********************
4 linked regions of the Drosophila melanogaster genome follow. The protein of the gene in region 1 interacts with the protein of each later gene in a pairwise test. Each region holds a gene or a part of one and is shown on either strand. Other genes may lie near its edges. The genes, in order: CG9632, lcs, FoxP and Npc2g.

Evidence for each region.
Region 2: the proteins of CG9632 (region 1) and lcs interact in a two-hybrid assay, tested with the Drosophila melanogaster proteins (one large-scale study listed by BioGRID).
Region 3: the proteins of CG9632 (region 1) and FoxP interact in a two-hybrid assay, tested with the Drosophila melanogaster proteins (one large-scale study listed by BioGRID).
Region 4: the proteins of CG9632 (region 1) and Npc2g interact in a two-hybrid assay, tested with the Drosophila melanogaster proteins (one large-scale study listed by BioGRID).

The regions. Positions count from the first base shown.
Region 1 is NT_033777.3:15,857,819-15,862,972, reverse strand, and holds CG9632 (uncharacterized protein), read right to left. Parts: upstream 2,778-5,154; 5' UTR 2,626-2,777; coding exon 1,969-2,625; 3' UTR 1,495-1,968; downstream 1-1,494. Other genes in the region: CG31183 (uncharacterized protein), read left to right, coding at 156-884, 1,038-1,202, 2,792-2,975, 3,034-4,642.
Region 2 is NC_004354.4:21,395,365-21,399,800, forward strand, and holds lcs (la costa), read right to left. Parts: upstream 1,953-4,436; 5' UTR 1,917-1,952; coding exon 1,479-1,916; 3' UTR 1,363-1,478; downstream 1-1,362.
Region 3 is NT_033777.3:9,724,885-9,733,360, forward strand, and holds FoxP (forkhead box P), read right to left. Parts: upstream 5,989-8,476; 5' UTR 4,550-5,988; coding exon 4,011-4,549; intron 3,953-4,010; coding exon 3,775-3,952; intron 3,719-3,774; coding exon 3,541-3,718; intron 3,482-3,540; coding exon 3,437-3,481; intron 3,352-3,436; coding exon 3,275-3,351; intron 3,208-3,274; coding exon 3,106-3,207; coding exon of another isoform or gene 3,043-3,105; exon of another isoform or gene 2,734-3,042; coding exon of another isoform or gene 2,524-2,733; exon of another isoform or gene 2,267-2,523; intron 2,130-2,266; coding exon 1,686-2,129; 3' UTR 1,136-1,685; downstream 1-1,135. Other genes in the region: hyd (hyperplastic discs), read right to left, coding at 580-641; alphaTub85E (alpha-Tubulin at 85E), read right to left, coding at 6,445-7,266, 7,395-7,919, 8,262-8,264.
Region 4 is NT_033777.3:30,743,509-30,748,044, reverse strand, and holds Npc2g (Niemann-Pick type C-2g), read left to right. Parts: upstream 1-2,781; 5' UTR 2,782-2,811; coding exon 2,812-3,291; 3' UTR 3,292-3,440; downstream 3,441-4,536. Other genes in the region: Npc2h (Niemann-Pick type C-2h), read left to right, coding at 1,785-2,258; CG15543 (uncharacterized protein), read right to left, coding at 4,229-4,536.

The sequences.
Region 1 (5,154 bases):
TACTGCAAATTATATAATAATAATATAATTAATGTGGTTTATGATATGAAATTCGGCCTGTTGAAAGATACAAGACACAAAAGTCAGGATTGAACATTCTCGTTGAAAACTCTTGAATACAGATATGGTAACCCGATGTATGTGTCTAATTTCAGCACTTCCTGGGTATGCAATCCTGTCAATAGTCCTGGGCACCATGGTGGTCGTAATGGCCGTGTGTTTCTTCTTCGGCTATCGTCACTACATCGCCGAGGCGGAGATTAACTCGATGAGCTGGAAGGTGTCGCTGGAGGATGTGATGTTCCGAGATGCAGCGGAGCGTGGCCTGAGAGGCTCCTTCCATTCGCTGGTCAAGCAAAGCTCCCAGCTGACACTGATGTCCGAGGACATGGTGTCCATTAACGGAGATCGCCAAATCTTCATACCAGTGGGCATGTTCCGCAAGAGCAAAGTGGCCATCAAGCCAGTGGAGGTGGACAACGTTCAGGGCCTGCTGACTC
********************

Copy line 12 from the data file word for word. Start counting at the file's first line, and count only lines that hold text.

Region 1 (5,154 bases):